Scientific American Supplement, No. 315, January 14, 1882 eBook

This eBook from the Gutenberg Project consists of approximately 129 pages of information about Scientific American Supplement, No. 315, January 14, 1882.
examination, and aware of the danger which the spread of the fungi could cause, the manager resorted to all known means to retard its pernicious influence.  Fresh yeast was employed, and the fermenting vats throughly cleaned, both inside and out, but the phenomena reappeared, showing that the transmission took place through the air.  A microscopic examination of a gelatinous coating on the wall of the fermenting room further explained the matter.  Beginning at the door of the ice cellar, the walls were covered with a gelatinous mass, which, even when placed beneath the microscope, showed no definite organic structure; however it contained numerous threads of fungi.  Notwithstanding the precautions which were taken for cleanliness, these germs traveled from the ceiling through the air into the fermenting liquid and there produced a change, which would ultimately have caused the destruction of all the beer.

For a third time and by altogether different means, it was demonstrated that the air was the bearer of these germs.  The whole atmosphere was infected, and a simple change of air was by no manner of means sufficient, as has already been shown.  In addition, these observations throw considerable light on the means by which contagious diseases are spread, for often a room, a house, or the entire neighborhood appears to be infected.  It must also be remembered how, in times of plague, large fires were resorted as to a method of purifying the air.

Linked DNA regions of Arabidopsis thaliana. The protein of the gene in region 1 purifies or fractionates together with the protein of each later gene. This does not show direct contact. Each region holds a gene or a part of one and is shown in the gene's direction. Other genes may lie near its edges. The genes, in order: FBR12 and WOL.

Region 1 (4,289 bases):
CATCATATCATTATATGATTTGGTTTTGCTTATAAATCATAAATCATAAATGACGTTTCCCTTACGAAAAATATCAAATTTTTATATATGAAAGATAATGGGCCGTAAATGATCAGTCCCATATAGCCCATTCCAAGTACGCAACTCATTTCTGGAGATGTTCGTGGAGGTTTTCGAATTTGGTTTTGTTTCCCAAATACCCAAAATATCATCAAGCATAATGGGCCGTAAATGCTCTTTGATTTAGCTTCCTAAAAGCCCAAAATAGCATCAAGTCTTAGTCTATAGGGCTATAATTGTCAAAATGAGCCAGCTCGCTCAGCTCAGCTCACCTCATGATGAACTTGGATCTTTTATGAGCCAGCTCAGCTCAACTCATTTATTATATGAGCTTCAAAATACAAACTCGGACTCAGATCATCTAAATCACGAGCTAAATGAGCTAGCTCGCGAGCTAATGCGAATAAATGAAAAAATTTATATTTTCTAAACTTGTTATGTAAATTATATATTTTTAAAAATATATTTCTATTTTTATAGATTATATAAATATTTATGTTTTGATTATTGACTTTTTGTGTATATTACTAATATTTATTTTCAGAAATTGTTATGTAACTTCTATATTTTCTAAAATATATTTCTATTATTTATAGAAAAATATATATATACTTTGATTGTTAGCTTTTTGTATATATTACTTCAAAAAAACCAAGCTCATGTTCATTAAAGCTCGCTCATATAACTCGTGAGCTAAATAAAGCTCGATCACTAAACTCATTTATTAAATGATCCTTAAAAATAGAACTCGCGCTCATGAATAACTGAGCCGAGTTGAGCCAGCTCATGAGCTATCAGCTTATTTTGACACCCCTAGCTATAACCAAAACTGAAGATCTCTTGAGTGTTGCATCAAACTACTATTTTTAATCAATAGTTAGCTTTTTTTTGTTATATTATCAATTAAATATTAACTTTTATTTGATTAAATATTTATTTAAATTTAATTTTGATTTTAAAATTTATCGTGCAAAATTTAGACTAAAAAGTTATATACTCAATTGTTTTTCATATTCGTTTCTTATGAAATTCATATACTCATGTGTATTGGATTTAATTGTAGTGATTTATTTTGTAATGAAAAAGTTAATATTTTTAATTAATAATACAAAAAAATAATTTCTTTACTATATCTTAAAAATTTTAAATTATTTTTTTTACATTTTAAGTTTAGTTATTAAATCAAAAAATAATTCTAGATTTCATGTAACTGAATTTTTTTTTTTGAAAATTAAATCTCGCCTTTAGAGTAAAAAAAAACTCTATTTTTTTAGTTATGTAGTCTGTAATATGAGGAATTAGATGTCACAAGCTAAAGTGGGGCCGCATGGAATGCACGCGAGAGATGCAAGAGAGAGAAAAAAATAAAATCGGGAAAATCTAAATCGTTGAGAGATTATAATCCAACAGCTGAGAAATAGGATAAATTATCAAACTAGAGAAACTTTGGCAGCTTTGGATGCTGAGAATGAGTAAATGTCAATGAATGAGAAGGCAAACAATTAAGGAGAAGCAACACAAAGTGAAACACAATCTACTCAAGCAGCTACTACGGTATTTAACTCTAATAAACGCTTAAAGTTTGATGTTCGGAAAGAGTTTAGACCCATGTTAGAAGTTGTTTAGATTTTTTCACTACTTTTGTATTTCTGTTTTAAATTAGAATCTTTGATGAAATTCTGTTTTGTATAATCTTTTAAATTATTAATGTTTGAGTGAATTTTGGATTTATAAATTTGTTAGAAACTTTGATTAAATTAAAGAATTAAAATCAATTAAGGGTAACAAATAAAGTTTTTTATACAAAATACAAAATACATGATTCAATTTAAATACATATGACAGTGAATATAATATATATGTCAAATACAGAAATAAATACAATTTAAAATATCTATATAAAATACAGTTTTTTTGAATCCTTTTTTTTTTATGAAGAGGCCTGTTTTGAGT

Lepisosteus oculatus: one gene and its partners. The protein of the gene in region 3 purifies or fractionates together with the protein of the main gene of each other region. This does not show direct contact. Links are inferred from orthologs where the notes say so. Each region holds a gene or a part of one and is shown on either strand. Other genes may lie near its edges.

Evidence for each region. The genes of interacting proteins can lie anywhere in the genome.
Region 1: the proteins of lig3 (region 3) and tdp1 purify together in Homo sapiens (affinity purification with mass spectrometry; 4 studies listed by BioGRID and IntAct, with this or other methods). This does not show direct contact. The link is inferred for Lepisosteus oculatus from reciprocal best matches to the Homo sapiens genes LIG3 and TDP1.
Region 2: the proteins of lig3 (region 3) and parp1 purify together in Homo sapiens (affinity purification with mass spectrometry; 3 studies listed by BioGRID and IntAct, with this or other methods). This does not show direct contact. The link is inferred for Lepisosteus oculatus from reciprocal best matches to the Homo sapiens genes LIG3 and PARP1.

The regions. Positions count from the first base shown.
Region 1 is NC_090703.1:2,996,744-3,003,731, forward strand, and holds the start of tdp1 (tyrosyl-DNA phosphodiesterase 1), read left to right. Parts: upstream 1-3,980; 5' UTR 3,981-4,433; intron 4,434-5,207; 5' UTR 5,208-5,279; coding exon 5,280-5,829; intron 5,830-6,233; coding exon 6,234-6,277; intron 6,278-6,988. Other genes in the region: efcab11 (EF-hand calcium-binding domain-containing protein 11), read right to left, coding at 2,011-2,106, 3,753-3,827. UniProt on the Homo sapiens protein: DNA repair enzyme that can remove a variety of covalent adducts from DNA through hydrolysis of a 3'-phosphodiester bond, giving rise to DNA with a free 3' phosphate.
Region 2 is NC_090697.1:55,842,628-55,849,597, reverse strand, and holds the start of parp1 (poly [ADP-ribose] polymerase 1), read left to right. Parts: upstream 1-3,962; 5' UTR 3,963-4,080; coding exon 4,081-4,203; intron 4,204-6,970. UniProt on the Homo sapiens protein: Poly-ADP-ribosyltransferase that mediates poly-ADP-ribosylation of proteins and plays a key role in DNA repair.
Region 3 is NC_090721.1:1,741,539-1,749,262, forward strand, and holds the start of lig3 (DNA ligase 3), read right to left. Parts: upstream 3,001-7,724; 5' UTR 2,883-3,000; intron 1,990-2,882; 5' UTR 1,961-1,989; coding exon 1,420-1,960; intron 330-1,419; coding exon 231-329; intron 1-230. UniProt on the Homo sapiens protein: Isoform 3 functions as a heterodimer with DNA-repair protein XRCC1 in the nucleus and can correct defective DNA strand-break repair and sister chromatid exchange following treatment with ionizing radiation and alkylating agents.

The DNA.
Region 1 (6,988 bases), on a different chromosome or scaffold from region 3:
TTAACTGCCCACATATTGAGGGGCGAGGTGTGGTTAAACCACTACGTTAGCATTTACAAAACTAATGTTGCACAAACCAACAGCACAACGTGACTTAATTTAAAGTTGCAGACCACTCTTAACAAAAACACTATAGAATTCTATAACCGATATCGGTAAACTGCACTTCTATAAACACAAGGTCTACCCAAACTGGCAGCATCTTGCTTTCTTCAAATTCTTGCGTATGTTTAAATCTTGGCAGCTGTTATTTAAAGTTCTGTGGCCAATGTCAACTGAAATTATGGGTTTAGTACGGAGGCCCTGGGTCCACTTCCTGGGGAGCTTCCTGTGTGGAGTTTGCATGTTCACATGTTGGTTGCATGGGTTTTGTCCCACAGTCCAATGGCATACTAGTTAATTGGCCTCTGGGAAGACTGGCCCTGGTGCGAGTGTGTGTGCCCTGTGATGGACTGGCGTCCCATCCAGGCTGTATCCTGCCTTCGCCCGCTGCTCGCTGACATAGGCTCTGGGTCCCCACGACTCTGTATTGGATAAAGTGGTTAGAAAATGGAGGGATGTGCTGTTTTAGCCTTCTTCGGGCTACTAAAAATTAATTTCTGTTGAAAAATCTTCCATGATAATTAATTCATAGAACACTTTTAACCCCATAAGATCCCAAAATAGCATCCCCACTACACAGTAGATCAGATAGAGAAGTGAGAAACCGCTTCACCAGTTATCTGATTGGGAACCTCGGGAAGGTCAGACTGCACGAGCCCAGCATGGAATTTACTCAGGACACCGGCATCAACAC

With the infinite distribution of germs, and as they are always present in all places where any organic portions of vegetable or animal matter are undergoing decomposition, it becomes, under certain circumstances, exceedingly difficult, and at times even impossible, to trace the direct effect of these minute germs.  The organism is exposed to the destructive action of the most minute creation; several changes in this case give to them the direct effect of the acting germs.  The investigation of the chemist does not extend beyond the chemical changes; nevertheless these phenomena are directly explained by the microscope, without which, in the present case, the discovery of the cause would have remained unknown.—­Arch. der Pharm., 214, 158.

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If two drops of phenic acid are diluted with three thousand to five thousand parts of water, a distinct blue color is produced by one drop of solution of perchloride of iron.

The addition of six or eight drops of glycerine entirely removes the color, and if any glycerine was present in the liquid the reaction does not take place at all.  By this test the presence of 1 per cent. of glycerine can be detected.  It may be applied to the analysis of wines, beers, etc., but when there is much sugar, extractive or coloring matter, the test can only be applied after evaporating, dissolving the residue in alcohol and ether, evaporating again, and then redissolving in water.  Alkaline solutions must be first acidulated.—­Pharm.  Zeit. fuer Russ.

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